We much appreciate how you've made UPB your holiday shopping destination.
Keep in mind, though, that it can take time for books to arrive at your desired shipping address. Sometimes titles have to cross the country from their warehouse location.
Therefore we recommend that you place your gift orders by December 13th to maximize delivery chances before December 25th.
Examining how undocumented migrants are using film, video, and other documentary media to challenge surveillance, detention, and deportation
As debates over immigration increasingly become flashpoints of political contention in the United States, a variety of advocacy groups, social service organizations, filmmakers, and artists have provided undocumented migrants with the tools and training to document their experiences.
In The Undocumented Everyday, Rebecca M. Schreiber examines the significance of self-representation by undocumented Mexican and Central American migrants, arguing that by centering their own subjectivity and presence through their use of documentary media, these migrants are effectively challenging intensified regimes of state surveillance and liberal strategies that emphasize visibility as a form of empowerment and inclusion. Schreiber explores documentation as both an aesthetic practice based on the visual conventions of social realism and a state-administered means of identification and control.
As Schreiber shows, by visualizing new ways of belonging not necessarily defined by citizenship, these migrants are remaking documentary media, combining formal visual strategies with those of amateur photography and performative elements to create a mixed-genre aesthetic. In doing so, they make political claims and create new forms of protection for migrant communities experiencing increased surveillance, detention, and deportation.
Rebecca M. Schreiber is associate professor of American studies at the University of New Mexico. She is author of Cold War Exiles in Mexico: U.S. Dissidents and the Culture of Critical Resistance (Minnesota, 2008).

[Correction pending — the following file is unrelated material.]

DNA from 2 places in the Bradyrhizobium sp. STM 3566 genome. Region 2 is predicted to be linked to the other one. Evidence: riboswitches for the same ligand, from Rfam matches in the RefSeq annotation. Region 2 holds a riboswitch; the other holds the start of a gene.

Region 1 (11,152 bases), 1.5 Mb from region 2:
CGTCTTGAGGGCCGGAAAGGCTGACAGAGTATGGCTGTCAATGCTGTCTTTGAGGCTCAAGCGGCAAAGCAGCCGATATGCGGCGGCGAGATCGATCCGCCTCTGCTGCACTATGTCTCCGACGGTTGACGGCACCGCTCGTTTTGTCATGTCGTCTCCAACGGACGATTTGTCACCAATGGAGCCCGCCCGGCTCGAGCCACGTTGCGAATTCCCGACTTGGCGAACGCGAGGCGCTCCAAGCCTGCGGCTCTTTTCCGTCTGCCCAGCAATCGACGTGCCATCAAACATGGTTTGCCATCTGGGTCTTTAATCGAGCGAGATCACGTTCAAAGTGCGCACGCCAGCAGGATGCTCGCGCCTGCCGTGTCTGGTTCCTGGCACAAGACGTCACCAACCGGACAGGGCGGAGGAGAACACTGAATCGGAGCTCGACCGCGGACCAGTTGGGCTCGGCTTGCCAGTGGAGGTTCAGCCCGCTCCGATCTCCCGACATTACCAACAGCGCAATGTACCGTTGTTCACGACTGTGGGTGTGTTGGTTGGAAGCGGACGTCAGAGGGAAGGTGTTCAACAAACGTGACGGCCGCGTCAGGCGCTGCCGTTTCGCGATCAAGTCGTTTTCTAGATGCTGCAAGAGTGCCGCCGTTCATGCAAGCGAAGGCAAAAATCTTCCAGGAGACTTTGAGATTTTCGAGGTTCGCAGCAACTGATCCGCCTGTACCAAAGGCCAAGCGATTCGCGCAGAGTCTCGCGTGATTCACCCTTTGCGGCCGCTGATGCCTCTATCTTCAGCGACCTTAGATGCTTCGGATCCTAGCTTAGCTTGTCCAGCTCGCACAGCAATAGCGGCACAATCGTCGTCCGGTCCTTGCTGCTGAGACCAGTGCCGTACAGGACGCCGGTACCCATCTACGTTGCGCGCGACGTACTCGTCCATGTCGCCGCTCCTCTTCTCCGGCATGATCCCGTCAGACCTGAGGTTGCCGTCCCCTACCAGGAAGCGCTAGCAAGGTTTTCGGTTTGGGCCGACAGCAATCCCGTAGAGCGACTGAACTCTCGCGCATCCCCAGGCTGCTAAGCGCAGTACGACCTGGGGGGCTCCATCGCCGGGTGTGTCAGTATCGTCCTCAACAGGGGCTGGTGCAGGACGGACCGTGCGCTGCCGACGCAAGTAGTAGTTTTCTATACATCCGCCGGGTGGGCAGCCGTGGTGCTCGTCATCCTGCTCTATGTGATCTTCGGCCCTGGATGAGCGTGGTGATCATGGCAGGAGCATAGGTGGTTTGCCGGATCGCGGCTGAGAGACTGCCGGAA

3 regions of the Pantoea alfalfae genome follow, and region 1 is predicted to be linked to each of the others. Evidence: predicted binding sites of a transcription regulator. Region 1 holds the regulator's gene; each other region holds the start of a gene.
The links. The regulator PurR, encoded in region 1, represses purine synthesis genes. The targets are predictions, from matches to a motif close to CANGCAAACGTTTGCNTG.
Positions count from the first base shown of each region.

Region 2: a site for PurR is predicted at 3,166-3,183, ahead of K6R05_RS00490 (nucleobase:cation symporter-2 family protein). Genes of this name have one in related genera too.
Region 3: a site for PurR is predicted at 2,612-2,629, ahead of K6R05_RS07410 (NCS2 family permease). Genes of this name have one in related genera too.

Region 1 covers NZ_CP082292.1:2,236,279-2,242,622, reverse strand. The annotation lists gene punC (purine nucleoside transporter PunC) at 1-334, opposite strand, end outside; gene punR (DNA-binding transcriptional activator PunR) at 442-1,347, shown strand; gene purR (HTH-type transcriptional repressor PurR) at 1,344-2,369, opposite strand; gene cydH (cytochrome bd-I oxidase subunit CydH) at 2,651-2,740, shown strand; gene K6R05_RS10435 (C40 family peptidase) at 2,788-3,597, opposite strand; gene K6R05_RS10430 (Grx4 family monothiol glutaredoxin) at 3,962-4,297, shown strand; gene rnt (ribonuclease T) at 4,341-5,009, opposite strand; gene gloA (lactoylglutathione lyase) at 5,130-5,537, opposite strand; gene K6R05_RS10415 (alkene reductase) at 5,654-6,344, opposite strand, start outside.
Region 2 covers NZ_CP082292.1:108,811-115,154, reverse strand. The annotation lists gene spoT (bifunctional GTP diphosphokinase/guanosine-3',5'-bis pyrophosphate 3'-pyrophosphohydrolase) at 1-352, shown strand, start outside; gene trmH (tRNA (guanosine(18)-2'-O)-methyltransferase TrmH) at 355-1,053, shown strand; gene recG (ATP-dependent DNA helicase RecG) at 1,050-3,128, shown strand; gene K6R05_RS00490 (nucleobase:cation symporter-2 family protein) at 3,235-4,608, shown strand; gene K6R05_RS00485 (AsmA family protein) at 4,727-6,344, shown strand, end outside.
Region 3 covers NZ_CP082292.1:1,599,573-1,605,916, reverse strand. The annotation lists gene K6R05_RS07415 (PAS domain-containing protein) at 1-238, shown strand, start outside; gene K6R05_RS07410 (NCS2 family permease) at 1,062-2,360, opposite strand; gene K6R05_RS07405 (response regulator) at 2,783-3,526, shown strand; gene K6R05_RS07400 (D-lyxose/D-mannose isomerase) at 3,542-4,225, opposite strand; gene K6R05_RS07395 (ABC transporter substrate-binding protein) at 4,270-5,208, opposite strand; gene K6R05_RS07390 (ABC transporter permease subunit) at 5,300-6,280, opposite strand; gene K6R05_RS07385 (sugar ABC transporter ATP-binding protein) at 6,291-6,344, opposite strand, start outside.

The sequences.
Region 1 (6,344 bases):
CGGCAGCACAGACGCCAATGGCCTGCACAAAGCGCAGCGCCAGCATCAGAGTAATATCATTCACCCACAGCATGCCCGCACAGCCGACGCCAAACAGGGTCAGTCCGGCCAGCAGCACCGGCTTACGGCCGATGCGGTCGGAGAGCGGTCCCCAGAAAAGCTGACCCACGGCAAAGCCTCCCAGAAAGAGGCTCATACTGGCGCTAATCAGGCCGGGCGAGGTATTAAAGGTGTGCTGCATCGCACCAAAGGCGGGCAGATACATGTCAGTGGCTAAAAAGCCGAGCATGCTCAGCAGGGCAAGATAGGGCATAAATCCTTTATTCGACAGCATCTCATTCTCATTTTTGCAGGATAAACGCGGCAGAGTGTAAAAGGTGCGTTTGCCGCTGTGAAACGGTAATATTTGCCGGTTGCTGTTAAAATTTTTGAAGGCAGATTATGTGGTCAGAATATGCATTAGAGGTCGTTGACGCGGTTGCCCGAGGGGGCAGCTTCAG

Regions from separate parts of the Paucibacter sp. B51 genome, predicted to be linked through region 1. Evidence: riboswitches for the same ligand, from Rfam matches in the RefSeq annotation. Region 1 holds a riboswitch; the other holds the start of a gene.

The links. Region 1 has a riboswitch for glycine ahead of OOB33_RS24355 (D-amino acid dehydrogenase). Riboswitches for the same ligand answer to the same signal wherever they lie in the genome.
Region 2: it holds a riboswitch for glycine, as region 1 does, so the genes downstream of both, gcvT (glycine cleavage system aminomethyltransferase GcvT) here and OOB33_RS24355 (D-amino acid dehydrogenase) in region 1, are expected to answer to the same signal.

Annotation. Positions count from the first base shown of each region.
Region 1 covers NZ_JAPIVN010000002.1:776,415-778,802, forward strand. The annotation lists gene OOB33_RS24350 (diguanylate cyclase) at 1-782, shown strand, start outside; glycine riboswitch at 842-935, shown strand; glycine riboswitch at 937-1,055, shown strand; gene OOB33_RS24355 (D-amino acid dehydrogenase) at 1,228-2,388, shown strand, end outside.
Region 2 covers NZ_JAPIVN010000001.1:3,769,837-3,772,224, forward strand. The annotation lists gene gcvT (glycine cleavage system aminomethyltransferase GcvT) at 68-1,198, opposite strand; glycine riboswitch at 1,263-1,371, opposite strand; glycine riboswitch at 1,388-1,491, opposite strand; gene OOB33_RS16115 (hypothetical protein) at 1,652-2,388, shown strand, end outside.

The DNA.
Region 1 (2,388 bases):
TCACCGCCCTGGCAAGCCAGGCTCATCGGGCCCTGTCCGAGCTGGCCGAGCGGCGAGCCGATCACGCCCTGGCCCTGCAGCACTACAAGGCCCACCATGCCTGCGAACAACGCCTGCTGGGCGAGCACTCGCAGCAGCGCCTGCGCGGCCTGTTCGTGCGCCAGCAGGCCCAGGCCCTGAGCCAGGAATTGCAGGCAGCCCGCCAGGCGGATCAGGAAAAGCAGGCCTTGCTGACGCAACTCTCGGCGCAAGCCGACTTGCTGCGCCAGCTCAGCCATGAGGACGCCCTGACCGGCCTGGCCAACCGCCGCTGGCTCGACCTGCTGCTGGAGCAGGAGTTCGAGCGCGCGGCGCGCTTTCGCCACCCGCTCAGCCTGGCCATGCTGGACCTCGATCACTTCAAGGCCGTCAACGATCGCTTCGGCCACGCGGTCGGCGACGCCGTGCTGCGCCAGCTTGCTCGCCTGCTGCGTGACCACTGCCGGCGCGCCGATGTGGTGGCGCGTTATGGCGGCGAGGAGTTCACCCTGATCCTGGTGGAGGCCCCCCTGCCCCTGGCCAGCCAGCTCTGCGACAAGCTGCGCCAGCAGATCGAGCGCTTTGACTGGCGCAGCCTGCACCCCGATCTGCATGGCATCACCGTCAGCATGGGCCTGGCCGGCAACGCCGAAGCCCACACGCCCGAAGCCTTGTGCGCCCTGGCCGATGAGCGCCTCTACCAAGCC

"The Undocumented Everyday is a powerful and compelling account of the creative and critical documentary media strategies deployed to intervene in the representational politics of Mexican and Central American migration to the United States. This book is a nuanced aesthetic and cultural analysis of an important understudied media archive and an urgent political debate."—Ramón H. Rivera-Servera, Northwestern University
"In a perilous political moment when nativists depict migrants as a problem, Rebecca M. Schreiber foregrounds migrant self-representations. Focusing on post-9/11 photo, film, and video projects by and about Mexican and Central American migrants, The Undocumented Everyday brilliantly examines the dialectic between visibility and invisibility. Schreiber analyzes an ‘aesthetics of disappearance’ in which the absence of visual representations of the migrants themselves shifts the focus to the tactics of state police power. At the same time migrants revise and combine documentary conventions with an aesthetics associated with ‘amateur’ media in order to center their views and criticize the state. After reading The Undocumented Everyday, scholars and students alike will see migration through critically different eyes."—Curtis Marez, author of Farm Worker Futurism: Speculative Technologies of Resistance
"A significant scholarly achievement amid growing anti-immigrant practices and populist, xenophobic politics . . . Schreiber provides the reader with ample material to consider the contingent, localized, and strategic ways in which the undocumented—as well as their allies—use visibility and invisibility in their struggles for self-representation and belonging in a climate of increased criminalization, detainment, and deportation. Arguably, this is the central contribution of this deeply researched and well-executed book."—Surveillance & Society
"Schreiber makes an important contribution in arguing that undocumented Central American and Mexican migrants rely on and revise traditional documentary aesthetics of self-representation to establish alternative forms of belonging."—Latino Studies